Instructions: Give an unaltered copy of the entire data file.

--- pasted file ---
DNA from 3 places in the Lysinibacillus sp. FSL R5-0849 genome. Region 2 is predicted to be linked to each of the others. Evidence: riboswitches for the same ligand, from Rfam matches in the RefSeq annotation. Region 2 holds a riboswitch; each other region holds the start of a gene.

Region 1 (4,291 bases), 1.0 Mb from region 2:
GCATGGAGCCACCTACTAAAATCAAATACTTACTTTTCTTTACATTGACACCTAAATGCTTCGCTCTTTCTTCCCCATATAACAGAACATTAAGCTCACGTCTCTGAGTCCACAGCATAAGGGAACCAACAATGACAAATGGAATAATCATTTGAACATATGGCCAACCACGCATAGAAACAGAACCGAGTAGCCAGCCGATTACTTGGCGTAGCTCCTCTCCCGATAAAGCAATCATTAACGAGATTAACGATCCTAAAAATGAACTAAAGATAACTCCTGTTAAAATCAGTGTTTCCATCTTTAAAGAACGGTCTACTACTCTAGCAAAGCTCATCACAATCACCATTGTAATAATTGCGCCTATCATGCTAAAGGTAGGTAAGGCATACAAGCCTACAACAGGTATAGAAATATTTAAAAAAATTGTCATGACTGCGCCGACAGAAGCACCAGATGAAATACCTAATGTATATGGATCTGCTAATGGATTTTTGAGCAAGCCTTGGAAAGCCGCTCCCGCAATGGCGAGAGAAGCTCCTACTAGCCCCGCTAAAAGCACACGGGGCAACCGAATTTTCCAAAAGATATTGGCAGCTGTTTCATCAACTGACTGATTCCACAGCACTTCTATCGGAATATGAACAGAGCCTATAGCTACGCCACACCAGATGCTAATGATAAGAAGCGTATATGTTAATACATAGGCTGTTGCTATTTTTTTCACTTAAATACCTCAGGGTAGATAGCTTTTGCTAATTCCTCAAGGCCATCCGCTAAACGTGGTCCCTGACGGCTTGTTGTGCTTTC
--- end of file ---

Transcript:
DNA from 3 places in the Lysinibacillus sp. FSL R5-0849 genome. Region 2 is predicted to be linked to each of the others. Evidence: riboswitches for the same ligand, from Rfam matches in the RefSeq annotation. Region 2 holds a riboswitch; each other region holds the start of a gene.

Region 1 (4,291 bases), 1.0 Mb from region 2:
GCATGGAGCCACCTACTAAAATCAAATACTTACTTTTCTTTACATTGACACCTAAATGCTTCGCTCTTTCTTCCCCATATAACAGAACATTAAGCTCACGTCTCTGAGTCCACAGCATAAGGGAACCAACAATGACAAATGGAATAATCATTTGAACATATGGCCAACCACGCATAGAAACAGAACCGAGTAGCCAGCCGATTACTTGGCGTAGCTCCTCTCCCGATAAAGCAATCATTAACGAGATTAACGATCCTAAAAATGAACTAAAGATAACTCCTGTTAAAATCAGTGTTTCCATCTTTAAAGAACGGTCTACTACTCTAGCAAAGCTCATCACAATCACCATTGTAATAATTGCGCCTATCATGCTAAAGGTAGGTAAGGCATACAAGCCTACAACAGGTATAGAAATATTTAAAAAAATTGTCATGACTGCGCCGACAGAAGCACCAGATGAAATACCTAATGTATATGGATCTGCTAATGGATTTTTGAGCAAGCCTTGGAAAGCCGCTCCCGCAATGGCGAGAGAAGCTCCTACTAGCCCCGCTAAAAGCACACGGGGCAACCGAATTTTCCAAAAGATATTGGCAGCTGTTTCATCAACTGACTGATTCCACAGCACTTCTATCGGAATATGAACAGAGCCTATAGCTACGCCACACCAGATGCTAATGATAAGAAGCGTATATGTTAATACATAGGCTGTTGCTATTTTTTTCACTTAAATACCTCAGGGTAGATAGCTTTTGCTAATTCCTCAAGGCCATCCGCTAAACGTGGTCCCTGACGGCTTGTTGTGCTTTC